Understanding Plant Diseases

Understanding plant diseases

There are dozens of different types of plant diseases that can affect vegetable gardens from coast to coast. Plant diseases should not be a mystery to most gardeners, and yet… all types of gardeners struggle with them every season. Solutions are obvious, but understanding is the first step.

Plant Disease Diagnosis

Fungal disease Powdery mildew on pumpkin foliage close up

Plant disease management starts with proper disease diagnosis. Just like a clinical physician, the doctor will ask, “What symptoms do you have?” In the garden, we must ask, “What symptoms does the plant have?” 

Nowadays, you may be able to narrow down the possibilities by looking for examples online or using an app, however, the best way to get a true and accurate diagnosis is by sending a sample to a university plant disease diagnostic lab for testing. From their expert testing and diagnosis, the pathologists will send you back results with recommendations for a treatment plan.

Short of that, sharing photos with a qualified horticultural professional is best. Asking your neighbor can be a risk! They almost always have an answer, but how accurate is it?!

Control & Management of Plant Diseases

Close-up view of Cayenne pepper on hand is attacked by viral diseases and biological pests and physiological disorders in the garden. Agriculture, plant care, and pest control concept

When plants develop disease symptoms, we ask What’s this? Where did it come from? What do I do now? These are all valid questions when we see our plants starting to decline.

The answers depend on what type of disease your plants are infected with. The good news is, that this may not be as complex or mysterious as you might think.

Every disease type has specific ways they spread and therefore, particular ways to best control them. Below is a synopsis of these 3 disease types with clear and helpful suggestions for basic control measures to follow.

Bacterial Diseases

Infested olive trees (bacterium Xylella Fastidiosa), Salento, Puglia, Italy
  • Not very common, and their existence can be complex.
  • Bacterial pathogens are spread mostly by insect feeding.
  • Control the pests feeding and you can prevent these diseases. (For the most part)
  • Bacterial diseases are nearly impossible to control.
  • Since there is no cure, the recommendation is to remove & destroy infected plants.

Fungal Diseases

Septoria leaf spot on tomato. damaged by disease and pests of tomato leaves.
  • By far the most prevalent of all types of garden diseases.
  • Many pathogens exist with innumerable plant hosts.
  • Pathogens are most often spread by wind, rain, or already exist in the soil.
  • Proper sanitation and prevention are the best control measures.
  • Plant resistant varieties especially after fungal infections have occurred.
  • Rotate crops every season, but possibly longer depending on the disease.
  • Follow the 3 rights of fungicides
    • Apply the right fungicide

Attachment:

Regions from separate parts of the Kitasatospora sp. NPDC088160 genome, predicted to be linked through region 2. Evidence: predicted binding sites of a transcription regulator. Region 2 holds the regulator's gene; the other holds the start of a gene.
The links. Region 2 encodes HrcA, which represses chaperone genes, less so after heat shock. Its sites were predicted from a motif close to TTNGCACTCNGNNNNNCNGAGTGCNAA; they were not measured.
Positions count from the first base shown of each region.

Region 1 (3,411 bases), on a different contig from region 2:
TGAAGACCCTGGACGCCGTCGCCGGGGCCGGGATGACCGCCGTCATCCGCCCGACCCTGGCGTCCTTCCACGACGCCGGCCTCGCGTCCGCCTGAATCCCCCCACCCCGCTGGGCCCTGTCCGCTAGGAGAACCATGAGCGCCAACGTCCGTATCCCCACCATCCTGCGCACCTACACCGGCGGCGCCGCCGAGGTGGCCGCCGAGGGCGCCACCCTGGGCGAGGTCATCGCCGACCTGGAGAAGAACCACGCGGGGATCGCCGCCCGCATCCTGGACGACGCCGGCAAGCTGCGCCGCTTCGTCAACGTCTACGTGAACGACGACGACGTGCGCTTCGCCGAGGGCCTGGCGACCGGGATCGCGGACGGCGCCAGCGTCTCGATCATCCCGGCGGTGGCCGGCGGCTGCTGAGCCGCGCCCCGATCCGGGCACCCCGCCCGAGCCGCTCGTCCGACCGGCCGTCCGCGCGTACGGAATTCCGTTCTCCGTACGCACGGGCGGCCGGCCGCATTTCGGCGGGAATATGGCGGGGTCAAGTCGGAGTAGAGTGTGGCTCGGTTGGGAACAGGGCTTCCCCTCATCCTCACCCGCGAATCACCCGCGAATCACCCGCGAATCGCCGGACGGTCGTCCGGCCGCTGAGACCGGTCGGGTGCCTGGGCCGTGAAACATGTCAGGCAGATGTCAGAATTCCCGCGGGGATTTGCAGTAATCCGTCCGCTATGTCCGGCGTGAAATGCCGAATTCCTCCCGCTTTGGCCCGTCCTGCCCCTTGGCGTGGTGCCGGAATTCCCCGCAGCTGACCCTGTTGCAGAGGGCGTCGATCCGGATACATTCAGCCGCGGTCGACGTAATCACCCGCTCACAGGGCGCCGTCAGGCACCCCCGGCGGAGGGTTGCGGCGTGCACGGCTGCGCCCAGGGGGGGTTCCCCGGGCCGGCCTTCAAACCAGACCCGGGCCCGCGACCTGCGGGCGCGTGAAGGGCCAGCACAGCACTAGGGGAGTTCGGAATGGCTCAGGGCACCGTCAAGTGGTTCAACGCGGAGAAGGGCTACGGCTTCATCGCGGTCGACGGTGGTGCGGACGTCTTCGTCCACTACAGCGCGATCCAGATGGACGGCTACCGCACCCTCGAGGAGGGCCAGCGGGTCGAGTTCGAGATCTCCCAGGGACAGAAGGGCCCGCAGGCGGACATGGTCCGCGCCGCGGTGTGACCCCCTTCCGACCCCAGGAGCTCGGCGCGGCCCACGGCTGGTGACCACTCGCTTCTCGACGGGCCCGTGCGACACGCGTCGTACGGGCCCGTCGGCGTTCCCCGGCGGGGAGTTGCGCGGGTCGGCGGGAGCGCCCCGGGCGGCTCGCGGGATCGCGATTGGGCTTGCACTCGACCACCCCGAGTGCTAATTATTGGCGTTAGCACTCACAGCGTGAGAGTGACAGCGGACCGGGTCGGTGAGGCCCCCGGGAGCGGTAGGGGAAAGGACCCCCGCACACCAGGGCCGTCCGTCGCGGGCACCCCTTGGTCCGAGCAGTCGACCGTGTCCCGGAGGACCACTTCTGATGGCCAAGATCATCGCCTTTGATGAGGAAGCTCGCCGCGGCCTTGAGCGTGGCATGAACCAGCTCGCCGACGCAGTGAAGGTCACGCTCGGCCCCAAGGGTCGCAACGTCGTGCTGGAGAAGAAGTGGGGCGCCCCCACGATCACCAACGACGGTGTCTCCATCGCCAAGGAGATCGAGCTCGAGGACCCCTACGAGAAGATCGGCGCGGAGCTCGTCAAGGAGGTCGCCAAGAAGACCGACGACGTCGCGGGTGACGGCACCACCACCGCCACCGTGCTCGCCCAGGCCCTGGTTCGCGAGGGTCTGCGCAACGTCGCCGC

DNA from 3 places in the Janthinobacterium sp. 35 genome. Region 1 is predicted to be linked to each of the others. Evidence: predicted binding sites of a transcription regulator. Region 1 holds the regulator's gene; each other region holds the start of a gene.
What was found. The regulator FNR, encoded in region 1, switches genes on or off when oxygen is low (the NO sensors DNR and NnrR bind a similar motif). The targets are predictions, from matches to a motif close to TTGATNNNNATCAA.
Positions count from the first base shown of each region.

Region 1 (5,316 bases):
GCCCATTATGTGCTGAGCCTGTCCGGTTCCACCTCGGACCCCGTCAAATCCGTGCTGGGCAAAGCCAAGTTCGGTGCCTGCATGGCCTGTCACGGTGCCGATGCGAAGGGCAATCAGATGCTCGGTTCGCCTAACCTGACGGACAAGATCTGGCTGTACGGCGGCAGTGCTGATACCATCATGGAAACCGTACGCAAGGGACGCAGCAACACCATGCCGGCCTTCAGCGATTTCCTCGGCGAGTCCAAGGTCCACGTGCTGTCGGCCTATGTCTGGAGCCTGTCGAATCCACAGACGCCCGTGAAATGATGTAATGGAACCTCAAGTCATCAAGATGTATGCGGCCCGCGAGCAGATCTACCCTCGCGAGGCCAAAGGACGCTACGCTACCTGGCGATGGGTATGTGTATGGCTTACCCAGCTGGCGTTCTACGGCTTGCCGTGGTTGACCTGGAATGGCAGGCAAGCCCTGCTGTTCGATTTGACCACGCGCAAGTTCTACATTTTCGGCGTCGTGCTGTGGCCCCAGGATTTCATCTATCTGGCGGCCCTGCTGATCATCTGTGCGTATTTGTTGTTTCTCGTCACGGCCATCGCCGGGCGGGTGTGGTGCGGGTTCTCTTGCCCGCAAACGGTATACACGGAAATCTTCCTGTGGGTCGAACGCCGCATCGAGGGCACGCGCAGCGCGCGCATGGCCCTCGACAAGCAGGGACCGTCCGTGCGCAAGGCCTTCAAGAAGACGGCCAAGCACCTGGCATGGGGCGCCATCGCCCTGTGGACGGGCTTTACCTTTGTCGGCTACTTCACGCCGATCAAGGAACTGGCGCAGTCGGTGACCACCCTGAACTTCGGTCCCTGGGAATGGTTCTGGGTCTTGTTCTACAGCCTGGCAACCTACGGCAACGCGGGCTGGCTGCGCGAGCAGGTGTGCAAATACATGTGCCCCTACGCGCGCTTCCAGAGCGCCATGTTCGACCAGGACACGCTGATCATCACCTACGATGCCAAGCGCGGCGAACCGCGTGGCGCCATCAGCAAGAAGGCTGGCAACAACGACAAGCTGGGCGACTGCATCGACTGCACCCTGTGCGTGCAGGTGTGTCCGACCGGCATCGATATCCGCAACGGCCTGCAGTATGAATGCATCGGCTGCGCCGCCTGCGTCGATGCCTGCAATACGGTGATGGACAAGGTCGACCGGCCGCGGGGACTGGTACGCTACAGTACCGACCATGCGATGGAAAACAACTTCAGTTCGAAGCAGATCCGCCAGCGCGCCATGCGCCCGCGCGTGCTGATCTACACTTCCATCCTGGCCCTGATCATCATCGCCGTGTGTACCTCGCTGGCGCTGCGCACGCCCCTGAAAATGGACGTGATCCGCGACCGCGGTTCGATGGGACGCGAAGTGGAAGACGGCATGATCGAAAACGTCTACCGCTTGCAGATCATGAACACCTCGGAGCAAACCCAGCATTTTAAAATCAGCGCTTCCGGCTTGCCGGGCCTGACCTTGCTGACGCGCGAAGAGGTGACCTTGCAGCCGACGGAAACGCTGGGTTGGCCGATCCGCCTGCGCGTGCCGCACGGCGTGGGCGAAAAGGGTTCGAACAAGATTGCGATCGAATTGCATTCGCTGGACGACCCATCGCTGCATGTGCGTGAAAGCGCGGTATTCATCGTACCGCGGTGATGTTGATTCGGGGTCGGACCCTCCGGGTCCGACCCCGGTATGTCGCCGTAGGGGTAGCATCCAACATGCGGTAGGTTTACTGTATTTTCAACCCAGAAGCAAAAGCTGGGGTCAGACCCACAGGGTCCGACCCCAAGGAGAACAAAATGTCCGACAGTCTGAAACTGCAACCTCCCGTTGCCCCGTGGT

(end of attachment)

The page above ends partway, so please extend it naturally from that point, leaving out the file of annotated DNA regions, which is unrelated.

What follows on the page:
• In the right amount
    • At the right time

Viral Diseases

Nasturtium aphid Aphis nasturtii alate other stages on leaf of one of its hosts, the jackalberry.
  • Not prevalent diseases in home gardens.
  • Viruses are restricted to a particular host which means they won’t infect everything in a garden, they’re only able to infect plant hosts in the same family.
  • Most often spread by insect feeding (aphids, leafhoppers, mites, or nematodes mostly) small percentage can be spread from seed or by mechanical or vegetative means.
  • Plant resistant varieties.
  • Preventing insects from feeding is the most important control measure.
  • Viruses are not curable. Once identified, removing & destroying infected plants is the best option.

Prevention Over Reaction

Corn cob severely damaged by fungal infection

With plant diseases, a gardener has the choice to be proactive or reactive. Most gardeners are reactive, not proactive. Plant diseases are preventable, no matter what type. For our kids to stay healthy and resist diseases the Dr. recommends things like exercise, eating healthy vitamin & mineral-rich foods, getting enough sleep, and limiting harmful consumption. Plants are living, breathing things just like people. It should not be surprising that recommendations for resisting plant diseases are similarly logical and simple.

Tips For Plant Disease Prevention

Tomato on branch affected by late blight or phytophthora. Selective focus. Diseases of nightshade plants.
  • Provide the plant with proper placement and spacing.
  • Water regularly and consistently keeping foliage dry.
  • Improve soil conditions with ample amounts of organic matter prior to planting.
  • Provide plants with proper soil pH and nutrition.
  • Limit associations and interference from detrimental weeds and pests.

The cold reality is for many plant diseases, by the time severe symptoms appear, the time for control has usually passed. There is no mystery. Diseases afflict plants in a specific way for specific reasons. If you consistently eliminate those ways or reasons, you will have little to no issues. A reactive gardener may be able to limit the spread of a disease, but in most cases, gardeners will have to live & suffer with whatever disease appears.

A proactive gardener will plant disease-resistant varieties, water and fertilize appropriately, and apply preventative fungicides in proper rotation to help suppress fungal outbreaks. Nothing too mystical about it, being properly proactive is the key to disease prevention and management in the vegetable garden.

Other Recommended Reading

open book with a branch of blooming lilacs

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